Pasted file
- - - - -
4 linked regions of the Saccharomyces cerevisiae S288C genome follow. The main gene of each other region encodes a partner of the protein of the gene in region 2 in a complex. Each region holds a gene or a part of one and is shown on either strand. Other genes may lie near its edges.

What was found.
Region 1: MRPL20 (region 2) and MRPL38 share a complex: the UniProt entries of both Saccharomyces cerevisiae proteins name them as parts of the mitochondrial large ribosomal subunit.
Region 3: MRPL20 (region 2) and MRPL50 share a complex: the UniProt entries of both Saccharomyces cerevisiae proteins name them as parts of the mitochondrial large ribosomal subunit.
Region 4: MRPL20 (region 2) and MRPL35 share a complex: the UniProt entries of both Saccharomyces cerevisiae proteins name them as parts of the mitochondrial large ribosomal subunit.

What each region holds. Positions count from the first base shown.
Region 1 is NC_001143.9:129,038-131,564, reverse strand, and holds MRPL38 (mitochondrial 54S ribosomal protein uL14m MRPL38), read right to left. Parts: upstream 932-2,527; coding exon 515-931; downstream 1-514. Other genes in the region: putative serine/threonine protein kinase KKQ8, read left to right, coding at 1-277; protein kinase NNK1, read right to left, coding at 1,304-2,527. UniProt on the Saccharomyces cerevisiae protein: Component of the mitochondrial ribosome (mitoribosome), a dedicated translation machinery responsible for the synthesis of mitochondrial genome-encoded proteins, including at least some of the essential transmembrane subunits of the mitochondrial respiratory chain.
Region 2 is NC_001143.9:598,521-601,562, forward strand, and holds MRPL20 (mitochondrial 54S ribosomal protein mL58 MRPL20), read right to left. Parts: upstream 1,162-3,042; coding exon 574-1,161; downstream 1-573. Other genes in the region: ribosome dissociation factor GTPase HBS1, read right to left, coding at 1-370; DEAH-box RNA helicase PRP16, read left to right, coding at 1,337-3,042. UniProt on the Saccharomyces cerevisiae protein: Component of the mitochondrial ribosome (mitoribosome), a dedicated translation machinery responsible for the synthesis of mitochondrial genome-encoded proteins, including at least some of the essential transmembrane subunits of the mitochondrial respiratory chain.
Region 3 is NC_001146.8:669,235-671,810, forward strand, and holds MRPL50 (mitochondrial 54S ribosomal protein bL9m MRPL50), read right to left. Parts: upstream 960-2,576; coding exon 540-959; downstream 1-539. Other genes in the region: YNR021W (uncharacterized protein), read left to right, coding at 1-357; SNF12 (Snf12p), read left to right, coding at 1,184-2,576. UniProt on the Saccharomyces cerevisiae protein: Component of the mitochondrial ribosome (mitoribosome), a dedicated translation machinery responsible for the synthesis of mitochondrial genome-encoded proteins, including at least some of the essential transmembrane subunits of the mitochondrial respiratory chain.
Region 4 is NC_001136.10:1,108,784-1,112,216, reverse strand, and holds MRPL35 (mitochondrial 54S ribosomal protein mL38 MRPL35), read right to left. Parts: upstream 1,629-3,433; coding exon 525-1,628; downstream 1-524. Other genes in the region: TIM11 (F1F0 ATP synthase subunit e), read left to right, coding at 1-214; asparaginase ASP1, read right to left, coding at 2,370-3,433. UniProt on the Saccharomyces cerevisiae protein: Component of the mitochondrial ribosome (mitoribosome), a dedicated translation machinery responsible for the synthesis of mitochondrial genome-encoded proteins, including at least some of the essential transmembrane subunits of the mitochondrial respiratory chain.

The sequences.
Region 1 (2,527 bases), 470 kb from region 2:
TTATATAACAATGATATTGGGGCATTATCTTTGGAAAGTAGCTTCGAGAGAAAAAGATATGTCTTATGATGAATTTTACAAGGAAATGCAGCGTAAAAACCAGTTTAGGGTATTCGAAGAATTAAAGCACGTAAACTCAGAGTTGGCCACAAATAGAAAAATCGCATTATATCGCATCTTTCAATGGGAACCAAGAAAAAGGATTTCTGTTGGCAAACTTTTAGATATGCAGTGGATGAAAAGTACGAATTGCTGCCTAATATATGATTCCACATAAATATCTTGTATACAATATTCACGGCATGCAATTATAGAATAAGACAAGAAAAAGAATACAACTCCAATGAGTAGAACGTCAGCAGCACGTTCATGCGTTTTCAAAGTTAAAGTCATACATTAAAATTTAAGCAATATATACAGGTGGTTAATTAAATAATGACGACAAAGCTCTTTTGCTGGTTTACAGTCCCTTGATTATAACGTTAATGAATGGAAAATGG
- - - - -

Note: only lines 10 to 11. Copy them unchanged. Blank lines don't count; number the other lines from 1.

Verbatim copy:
Region 4 is NC_001136.10:1,108,784-1,112,216, reverse strand, and holds MRPL35 (mitochondrial 54S ribosomal protein mL38 MRPL35), read right to left. Parts: upstream 1,629-3,433; coding exon 525-1,628; downstream 1-524. Other genes in the region: TIM11 (F1F0 ATP synthase subunit e), read left to right, coding at 1-214; asparaginase ASP1, read right to left, coding at 2,370-3,433. UniProt on the Saccharomyces cerevisiae protein: Component of the mitochondrial ribosome (mitoribosome), a dedicated translation machinery responsible for the synthesis of mitochondrial genome-encoded proteins, including at least some of the essential transmembrane subunits of the mitochondrial respiratory chain.

The sequences.